of operations of the main hospital at Ghanapur and the Rural Health Hospital are in rural areas, it would be entitled to invoke para 3 of the table of notification of exemption. The Deputy Director General (Medical), DGHS, by an order dated January 25, 2000 rejected the application of the appellant observing therein that initially the request was made by the appellant for exemption under para 2 of the notification and accordingly, the institution was granted such exemption. It was, therefore, not open to apply for exemption under para 3 of the table of the exemption notification and the application was liable to be rejected.
Being aggrieved by the above order passed by the Deputy Director General (Medical), the appellant-Society filed the above petitions in the High Court of Andhra Pradesh. The High Court also dismissed the petitions observing that it was not in dispute that the appellant (petitioner) claimed exemption in respect of import of hospital equipments and was allowed on the basis of its prayer under category para 2 of the table. The High Court noted that the learned counsel for the appellant-petitioner relied upon certain decisions in support of the contention
that a categorization could be changed but it held that the exemption was granted in category 2 of the table, certain information was sought which was not supplied by the Society and the exemption was withdrawn. Regarding category 3, however, the High Court observed that when the appellant did not fulfill conditions relatable to category 2 institution, its claim for conversion of categorization under category 3 was untenable. Accordingly, all petitions were dismissed.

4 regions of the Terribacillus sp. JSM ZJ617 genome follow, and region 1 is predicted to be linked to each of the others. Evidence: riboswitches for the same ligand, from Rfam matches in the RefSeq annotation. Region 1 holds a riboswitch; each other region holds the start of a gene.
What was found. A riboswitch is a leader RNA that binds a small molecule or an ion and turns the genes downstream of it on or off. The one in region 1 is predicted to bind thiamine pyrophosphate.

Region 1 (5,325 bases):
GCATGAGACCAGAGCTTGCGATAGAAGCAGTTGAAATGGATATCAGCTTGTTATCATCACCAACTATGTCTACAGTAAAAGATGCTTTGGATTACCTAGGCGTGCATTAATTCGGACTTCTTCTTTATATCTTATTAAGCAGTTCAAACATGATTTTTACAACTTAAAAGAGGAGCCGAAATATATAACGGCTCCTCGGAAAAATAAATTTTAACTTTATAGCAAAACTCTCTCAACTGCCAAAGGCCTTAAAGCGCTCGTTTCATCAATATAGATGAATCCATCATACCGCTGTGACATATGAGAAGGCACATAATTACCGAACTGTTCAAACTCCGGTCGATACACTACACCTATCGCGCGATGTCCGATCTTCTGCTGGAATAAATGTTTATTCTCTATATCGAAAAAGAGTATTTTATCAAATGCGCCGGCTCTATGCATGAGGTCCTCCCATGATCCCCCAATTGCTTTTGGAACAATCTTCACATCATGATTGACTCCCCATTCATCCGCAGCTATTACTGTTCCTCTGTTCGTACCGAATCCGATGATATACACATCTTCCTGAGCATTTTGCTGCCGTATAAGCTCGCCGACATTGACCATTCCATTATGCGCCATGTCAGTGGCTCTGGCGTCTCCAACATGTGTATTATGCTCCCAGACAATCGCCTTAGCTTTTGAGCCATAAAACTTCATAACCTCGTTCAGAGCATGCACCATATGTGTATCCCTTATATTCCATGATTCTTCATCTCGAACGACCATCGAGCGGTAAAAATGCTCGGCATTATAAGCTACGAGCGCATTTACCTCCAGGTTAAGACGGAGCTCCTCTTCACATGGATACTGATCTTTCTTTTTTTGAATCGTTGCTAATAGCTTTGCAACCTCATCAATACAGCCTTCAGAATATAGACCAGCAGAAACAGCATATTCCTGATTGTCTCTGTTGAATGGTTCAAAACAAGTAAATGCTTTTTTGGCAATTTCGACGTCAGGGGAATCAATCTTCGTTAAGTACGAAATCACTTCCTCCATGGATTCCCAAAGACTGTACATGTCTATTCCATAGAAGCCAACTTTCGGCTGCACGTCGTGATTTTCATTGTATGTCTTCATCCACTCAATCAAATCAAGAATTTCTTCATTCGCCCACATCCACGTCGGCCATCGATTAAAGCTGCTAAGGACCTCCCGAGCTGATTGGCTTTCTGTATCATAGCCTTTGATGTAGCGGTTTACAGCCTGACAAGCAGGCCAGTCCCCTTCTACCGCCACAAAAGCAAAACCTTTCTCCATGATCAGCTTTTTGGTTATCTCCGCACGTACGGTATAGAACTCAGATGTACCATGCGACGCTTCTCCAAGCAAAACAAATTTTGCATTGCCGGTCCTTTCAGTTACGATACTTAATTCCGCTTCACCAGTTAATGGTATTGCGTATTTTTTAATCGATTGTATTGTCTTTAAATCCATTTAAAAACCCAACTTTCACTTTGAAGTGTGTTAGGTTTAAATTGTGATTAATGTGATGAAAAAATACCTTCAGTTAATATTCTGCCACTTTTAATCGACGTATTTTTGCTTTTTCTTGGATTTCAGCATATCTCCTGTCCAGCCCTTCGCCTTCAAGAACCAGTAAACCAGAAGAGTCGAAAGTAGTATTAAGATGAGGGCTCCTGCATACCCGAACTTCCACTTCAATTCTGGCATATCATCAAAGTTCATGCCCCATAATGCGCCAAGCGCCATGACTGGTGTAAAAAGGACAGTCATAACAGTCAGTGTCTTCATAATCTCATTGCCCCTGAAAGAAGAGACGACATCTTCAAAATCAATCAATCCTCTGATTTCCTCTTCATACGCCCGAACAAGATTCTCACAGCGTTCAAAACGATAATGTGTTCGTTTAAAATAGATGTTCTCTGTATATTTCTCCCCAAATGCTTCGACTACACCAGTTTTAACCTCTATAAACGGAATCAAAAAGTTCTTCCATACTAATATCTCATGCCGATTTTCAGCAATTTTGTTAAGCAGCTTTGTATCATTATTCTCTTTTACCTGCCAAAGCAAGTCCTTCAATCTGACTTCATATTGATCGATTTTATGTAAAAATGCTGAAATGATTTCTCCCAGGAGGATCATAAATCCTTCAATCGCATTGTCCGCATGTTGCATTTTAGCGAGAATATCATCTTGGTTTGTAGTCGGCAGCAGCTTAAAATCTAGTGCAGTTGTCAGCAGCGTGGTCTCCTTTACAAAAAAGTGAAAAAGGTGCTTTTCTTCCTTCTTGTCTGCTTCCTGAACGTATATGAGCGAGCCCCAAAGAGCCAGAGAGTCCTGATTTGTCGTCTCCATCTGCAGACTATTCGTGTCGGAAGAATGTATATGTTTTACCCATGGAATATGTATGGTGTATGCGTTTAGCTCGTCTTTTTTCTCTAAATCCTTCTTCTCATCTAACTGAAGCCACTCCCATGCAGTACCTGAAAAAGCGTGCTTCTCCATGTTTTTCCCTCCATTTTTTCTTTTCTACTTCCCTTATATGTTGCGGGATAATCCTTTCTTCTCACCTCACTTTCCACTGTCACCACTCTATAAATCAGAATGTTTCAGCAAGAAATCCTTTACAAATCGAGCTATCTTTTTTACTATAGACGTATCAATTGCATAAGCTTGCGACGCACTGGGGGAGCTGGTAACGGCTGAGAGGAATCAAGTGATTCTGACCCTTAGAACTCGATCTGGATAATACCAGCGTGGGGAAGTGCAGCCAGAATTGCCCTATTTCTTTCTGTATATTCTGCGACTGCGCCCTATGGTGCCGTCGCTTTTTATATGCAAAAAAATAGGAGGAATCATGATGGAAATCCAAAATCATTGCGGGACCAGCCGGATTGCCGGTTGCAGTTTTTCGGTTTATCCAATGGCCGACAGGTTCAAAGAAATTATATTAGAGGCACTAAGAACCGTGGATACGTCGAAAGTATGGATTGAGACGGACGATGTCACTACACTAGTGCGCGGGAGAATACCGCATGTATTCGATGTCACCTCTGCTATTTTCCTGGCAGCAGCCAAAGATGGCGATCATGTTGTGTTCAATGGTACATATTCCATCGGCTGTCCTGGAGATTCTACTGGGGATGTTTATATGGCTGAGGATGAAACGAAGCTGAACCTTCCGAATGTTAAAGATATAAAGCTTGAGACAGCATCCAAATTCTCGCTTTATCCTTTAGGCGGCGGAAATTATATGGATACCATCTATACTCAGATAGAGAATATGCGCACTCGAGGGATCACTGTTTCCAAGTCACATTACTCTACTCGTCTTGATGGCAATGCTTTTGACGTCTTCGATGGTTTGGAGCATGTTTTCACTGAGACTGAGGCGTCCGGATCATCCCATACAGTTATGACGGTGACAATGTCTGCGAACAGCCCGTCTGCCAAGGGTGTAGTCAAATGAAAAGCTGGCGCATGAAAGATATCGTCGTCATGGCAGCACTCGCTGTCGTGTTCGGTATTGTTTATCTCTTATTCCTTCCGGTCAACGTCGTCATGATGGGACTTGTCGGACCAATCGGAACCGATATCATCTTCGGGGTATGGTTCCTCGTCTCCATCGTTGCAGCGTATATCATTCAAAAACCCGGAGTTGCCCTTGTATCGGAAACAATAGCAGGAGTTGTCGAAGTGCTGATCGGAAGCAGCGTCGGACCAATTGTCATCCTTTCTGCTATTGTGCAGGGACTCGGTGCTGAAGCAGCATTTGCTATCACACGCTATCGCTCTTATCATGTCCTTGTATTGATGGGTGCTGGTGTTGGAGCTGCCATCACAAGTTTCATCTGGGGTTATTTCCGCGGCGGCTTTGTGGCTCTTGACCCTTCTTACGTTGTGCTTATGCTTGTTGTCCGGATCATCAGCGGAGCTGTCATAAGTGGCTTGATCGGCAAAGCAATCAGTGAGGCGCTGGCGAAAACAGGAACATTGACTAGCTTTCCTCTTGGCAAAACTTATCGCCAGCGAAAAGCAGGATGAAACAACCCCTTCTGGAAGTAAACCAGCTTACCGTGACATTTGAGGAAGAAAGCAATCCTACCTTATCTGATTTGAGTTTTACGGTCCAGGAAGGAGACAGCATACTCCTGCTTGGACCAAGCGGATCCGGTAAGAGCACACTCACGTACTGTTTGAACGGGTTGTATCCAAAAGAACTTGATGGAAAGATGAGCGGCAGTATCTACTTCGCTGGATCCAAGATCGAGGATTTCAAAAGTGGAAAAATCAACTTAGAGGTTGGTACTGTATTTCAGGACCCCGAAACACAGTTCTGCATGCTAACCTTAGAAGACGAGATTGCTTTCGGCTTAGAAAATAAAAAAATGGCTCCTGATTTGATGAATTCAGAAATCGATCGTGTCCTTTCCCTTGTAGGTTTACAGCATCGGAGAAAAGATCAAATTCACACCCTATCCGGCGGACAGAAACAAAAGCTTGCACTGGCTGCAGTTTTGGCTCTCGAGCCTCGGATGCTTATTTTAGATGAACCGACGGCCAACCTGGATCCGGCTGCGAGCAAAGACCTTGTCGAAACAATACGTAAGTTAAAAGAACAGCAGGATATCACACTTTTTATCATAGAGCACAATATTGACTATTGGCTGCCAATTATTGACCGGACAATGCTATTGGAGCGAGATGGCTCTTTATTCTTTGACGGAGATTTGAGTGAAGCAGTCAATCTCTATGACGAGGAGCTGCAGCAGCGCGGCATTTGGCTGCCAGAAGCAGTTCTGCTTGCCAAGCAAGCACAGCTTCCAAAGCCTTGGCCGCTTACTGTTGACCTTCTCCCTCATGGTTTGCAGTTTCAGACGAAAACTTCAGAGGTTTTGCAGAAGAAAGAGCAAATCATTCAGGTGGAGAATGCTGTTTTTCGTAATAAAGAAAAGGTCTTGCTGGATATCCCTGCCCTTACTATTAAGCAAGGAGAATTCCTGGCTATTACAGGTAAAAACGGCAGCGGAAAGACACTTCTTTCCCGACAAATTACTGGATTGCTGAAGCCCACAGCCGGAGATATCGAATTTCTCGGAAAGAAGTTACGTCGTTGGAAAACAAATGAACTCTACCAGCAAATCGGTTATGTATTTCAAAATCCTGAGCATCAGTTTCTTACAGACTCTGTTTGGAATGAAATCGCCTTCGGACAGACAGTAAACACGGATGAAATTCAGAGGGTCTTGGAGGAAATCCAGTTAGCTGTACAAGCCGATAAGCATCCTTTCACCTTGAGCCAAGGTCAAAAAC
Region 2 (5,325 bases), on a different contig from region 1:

We have heard learned counsel for the parties.
Learned counsel for the appellant submitted that it is settled law that even if exemption is granted for one category or under one notification and the applicant is entitled to claim more or greater benefit under other category or other notification, the authority is duty bound to consider the case of the applicant in the other category or other notification and there is no question of any estoppel or bar to such plea. It was, therefore, incumbent upon the Deputy Director General (Medical), DGHS to consider the application of the appellant on merits and